when a first value of multi-level data is to be written, repeating a series of behaviors until writing of said first value is completed, said series of behaviors including: applying a predetermined write voltage between said control gate and said drain to introduce a charge into said floating gate and to change the threshold value of said nonvolatile memory cell; applying a voltage responsive to said first value to said control gate and detecting and amplifying a current flowing between the source and the drain of said nonvolatile memory cell to perform verify reading; and confirming whether the writing of said first value is finished or not;

when a second value of said multi-level data is to be written, repeating a series of behaviors until writing of said second value is completed, said series of behaviors including: while writing said first value in said nonvolatile memory cell, applying said write voltage between said control gate and said drain to introduce a charge into said floating gate and to change the threshold value of said nonvolatile memory cell; applying a voltage responsive to said second value to said control gate and detecting and amplifying a current flowing between the source and the drain of said nonvolatile memory cell to perform verify reading; and confirming whether the writing of said first value is finished or not.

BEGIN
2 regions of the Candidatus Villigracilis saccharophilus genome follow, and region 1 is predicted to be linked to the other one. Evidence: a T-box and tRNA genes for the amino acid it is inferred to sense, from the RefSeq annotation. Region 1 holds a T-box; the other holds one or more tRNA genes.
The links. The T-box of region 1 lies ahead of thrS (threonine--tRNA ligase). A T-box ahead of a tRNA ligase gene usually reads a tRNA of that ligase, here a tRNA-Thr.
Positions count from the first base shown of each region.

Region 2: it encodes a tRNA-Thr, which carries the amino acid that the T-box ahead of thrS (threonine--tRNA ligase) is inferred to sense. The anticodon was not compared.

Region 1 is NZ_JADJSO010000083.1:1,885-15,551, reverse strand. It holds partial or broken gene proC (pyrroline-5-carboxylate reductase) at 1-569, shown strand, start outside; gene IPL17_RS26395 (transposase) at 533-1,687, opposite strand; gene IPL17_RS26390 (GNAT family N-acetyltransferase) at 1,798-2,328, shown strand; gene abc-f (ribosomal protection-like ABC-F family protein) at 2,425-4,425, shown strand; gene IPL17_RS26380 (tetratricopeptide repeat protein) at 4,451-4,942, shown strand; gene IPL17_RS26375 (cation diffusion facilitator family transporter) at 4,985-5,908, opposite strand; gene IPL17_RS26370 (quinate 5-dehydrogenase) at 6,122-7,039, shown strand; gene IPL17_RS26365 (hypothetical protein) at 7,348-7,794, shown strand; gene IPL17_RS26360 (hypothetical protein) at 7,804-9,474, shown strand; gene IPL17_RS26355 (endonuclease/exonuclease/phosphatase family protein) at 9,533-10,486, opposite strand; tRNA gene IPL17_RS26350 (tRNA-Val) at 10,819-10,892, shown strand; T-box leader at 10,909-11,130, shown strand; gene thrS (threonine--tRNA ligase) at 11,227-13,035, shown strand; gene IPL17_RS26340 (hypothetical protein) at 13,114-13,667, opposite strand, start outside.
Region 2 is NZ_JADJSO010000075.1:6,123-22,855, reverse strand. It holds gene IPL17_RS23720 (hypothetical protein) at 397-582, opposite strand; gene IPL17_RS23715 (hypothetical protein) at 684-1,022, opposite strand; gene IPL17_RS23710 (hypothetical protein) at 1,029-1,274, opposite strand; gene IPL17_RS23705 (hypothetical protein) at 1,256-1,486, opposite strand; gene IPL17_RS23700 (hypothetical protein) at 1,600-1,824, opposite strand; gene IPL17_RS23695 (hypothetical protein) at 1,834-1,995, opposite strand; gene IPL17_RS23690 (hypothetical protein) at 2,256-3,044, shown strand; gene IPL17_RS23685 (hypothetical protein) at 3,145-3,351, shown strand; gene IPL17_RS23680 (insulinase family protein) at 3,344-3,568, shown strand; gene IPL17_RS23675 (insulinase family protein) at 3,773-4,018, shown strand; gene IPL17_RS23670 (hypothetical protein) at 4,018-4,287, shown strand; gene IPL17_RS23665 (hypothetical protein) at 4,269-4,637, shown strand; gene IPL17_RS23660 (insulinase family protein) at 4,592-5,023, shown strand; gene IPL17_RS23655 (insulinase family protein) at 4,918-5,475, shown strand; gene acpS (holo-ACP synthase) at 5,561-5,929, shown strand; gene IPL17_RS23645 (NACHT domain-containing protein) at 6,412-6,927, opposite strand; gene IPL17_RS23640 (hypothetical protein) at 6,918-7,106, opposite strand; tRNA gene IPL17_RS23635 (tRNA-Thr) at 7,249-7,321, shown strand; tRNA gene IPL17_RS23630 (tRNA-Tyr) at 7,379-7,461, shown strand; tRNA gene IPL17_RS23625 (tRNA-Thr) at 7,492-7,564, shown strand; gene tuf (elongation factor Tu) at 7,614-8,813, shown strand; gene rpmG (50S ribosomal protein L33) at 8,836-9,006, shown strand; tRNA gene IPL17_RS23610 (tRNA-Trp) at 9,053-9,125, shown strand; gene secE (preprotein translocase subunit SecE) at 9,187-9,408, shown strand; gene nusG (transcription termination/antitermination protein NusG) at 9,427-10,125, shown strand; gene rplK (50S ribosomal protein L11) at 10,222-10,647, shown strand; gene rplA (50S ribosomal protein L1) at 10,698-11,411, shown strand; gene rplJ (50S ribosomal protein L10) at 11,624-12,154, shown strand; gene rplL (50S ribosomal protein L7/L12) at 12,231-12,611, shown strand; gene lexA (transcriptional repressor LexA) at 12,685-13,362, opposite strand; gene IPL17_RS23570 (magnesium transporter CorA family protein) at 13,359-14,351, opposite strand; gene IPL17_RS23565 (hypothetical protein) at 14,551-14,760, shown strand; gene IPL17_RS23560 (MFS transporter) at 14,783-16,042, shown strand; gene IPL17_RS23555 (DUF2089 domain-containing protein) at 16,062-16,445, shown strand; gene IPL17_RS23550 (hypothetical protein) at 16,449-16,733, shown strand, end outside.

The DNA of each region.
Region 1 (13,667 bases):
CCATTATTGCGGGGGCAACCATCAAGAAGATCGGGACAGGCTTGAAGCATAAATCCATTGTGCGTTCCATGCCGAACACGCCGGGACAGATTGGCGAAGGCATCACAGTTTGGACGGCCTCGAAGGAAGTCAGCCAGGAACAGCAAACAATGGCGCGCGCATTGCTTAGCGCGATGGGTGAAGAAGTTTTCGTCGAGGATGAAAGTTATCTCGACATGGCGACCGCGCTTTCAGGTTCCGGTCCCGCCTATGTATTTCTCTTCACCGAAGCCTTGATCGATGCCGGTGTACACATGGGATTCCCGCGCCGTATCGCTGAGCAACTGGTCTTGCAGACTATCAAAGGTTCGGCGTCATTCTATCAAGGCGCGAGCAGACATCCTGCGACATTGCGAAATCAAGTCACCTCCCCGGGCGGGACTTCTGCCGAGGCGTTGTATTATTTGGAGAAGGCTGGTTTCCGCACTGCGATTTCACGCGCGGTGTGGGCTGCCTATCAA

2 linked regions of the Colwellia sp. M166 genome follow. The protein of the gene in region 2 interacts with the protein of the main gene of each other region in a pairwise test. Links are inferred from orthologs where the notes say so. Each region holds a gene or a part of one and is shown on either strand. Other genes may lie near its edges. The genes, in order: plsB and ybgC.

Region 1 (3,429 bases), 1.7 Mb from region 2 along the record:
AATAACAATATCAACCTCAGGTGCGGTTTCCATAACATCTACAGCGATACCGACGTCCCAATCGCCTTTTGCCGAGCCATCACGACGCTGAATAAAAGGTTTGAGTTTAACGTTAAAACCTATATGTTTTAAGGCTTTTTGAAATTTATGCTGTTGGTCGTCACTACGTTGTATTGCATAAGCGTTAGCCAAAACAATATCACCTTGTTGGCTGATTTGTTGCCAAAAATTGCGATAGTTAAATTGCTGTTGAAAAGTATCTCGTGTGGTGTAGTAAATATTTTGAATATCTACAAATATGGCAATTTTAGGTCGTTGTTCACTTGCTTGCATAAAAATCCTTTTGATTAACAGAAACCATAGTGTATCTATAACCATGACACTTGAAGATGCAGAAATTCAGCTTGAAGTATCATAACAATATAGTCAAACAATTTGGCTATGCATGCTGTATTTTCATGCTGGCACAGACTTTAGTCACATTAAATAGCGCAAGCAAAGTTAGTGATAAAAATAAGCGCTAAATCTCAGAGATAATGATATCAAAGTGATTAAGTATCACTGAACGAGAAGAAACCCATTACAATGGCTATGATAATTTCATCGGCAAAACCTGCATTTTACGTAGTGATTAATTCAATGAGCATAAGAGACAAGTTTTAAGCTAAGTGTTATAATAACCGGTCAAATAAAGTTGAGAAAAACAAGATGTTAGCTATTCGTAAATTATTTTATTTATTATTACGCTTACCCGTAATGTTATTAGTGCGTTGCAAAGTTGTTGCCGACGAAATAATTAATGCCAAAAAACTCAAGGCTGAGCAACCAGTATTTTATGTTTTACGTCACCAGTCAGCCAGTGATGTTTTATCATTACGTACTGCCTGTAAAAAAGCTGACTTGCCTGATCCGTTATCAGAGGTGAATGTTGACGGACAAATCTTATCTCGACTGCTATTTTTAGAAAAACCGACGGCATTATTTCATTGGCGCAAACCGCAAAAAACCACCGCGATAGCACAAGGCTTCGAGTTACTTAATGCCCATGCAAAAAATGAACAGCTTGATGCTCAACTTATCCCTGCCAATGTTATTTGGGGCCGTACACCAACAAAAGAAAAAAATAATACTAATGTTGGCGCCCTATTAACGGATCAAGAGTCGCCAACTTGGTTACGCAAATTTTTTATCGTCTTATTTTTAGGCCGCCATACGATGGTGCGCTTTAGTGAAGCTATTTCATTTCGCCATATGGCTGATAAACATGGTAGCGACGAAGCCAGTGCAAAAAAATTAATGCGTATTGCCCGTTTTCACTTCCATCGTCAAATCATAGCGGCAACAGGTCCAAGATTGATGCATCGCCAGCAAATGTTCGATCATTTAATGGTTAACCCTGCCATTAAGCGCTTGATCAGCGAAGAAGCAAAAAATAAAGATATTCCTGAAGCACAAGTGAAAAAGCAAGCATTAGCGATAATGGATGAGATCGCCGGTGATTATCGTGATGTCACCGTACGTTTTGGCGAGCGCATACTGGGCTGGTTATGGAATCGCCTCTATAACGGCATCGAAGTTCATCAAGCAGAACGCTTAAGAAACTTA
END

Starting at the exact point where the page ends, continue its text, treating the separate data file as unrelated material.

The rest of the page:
According to the fifth aspect of the present invention, there is provided a nonvolatile semiconductor memory device, comprising:

a memory cell array including a plurality of nonvolatile memory cells arranged in a matrix in which memory cells in one row are connected by a common word line and memory cells in one column are connected by a common bit line;

a first register for holding a first data introduced into said memory device;

a word line voltage generating circuit for generating a plurality of different voltages in response to contents held in said first register;

a second register for holding a second data introduced into said memory device;

a word line selecting circuit for selecting said word line in response to contents held in said second register;

a word line driving circuit for driving said word line selected by said word line selecting circuit with a voltage generated by said word line voltage generating circuit;